Members of the 4-H Urban Outreach Program adapted popular styles and created new designs to assemble this collection of patterns. The majority were girls ages 7-12.
More Information: 4H Urban Outreach Program web site
Denise Green was a Fiber Science & Apparel Design student at Cornell University when she developed and taught this curriculum. Her goals were to empower youth through artistic expression and to use the resources of the university to address local needs. Denise is a Ph.D student in Anthropology at the University of British Columbia in Vancouver, Canada where she is researching ceremonial textiles and regalia produced and used by Nuu-chah-nulth First Nations. She also works as a research assistant at the Ethnographic Film Unit.
Van Dyk Lewis, Associate Professor, Fiber Science & Apparel Design, Cornell University, served as supervisor for the project. He not only advised Denise but also engaged the 4-H members and provided evaluation feedback on their products. He teaches apparel design classes and conducts research on current fashion topics.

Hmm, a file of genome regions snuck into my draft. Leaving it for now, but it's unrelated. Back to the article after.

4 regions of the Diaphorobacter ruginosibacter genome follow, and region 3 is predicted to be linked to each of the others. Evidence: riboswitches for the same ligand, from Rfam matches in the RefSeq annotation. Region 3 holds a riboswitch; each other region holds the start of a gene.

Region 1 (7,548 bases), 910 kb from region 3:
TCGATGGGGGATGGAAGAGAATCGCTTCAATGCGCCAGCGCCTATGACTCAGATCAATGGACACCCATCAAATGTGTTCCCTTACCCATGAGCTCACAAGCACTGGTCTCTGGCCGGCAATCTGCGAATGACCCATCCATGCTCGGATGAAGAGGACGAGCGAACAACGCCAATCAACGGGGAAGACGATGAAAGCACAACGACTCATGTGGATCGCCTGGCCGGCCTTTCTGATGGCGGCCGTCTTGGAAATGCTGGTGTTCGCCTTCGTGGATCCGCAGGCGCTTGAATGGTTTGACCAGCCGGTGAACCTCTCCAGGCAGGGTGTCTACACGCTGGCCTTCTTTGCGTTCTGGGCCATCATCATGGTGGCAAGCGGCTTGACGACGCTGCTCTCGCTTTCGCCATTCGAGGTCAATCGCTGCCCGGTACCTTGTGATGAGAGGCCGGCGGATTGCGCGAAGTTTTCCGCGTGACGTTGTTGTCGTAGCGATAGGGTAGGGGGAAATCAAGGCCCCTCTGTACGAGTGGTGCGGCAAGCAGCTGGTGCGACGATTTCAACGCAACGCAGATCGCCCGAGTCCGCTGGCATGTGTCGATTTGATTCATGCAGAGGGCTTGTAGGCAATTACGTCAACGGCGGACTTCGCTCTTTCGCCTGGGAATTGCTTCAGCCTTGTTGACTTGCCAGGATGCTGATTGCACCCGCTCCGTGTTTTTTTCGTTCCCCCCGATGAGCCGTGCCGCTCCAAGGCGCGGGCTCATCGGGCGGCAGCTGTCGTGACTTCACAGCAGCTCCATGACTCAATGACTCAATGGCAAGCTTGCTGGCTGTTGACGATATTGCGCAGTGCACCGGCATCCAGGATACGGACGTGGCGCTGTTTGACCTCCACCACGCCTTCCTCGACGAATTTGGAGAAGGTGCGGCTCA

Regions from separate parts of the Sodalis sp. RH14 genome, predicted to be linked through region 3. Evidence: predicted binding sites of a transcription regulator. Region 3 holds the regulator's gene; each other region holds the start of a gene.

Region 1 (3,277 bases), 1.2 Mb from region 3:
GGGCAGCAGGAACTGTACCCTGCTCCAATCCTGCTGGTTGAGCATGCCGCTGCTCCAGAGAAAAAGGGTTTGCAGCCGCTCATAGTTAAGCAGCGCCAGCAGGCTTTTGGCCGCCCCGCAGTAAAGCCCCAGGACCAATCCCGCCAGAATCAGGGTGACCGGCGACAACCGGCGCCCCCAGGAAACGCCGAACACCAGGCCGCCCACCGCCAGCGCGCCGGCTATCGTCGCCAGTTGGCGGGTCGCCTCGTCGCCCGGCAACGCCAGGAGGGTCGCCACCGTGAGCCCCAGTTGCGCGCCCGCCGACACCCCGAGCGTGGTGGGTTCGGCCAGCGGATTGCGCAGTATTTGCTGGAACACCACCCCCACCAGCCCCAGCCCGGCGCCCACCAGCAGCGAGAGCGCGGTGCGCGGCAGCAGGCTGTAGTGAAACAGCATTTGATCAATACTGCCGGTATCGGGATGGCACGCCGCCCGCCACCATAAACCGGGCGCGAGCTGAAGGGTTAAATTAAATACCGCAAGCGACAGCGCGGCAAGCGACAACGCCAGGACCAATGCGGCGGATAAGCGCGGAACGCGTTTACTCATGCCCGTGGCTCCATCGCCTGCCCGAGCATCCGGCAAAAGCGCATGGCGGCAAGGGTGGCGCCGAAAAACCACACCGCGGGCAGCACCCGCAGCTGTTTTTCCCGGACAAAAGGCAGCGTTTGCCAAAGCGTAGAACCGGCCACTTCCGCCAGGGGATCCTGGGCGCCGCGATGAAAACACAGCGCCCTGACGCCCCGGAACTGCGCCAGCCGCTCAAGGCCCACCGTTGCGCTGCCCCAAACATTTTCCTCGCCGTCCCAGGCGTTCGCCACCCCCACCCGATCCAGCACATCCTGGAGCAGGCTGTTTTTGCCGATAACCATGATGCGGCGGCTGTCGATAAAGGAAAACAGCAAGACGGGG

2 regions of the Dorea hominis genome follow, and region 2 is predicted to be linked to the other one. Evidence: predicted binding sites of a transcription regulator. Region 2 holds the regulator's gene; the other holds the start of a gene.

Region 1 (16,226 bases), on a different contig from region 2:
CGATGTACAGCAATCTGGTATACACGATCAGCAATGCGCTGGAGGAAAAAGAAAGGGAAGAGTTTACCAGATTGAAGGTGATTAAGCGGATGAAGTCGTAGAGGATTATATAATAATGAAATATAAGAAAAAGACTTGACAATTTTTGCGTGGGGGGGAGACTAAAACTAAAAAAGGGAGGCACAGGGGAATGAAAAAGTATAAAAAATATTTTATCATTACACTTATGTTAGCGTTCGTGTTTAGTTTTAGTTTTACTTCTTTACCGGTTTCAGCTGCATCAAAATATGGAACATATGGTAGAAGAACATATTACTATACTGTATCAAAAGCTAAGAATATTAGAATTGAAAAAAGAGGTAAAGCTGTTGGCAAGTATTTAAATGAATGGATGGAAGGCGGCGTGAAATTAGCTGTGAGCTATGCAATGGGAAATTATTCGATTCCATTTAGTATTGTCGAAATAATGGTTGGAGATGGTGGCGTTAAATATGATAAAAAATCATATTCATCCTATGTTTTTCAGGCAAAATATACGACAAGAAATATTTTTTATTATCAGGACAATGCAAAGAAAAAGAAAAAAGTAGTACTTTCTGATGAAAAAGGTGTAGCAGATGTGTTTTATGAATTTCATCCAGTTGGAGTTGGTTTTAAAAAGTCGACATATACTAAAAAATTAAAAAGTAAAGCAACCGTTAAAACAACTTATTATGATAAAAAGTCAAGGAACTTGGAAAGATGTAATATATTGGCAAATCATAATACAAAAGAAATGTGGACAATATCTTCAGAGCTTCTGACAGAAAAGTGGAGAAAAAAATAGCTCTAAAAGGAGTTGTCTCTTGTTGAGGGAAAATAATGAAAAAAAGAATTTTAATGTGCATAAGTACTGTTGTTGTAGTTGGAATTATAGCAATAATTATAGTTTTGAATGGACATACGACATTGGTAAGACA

Jennifer Keane, a Fiber Science & Apparel Design student at Cornell University (Human Ecology ’11), converted existing project patterns into standard children’s sizes (S,M,L), and updated sewing instructions and images as part of her Cornell Cooperative Extension/College of Human Ecology summer internship.
Support provided by the College of Human Ecology, Cornell University and Smith Lever funds from the Cooperative State Research,
Education, and Extension Service, U.S. Department of Agriculture. Any opinions, findings, conclusions, or recommendations
expressed are those of the author(s) and do not necessarily reflect the view of the U.S. Department of Agriculture.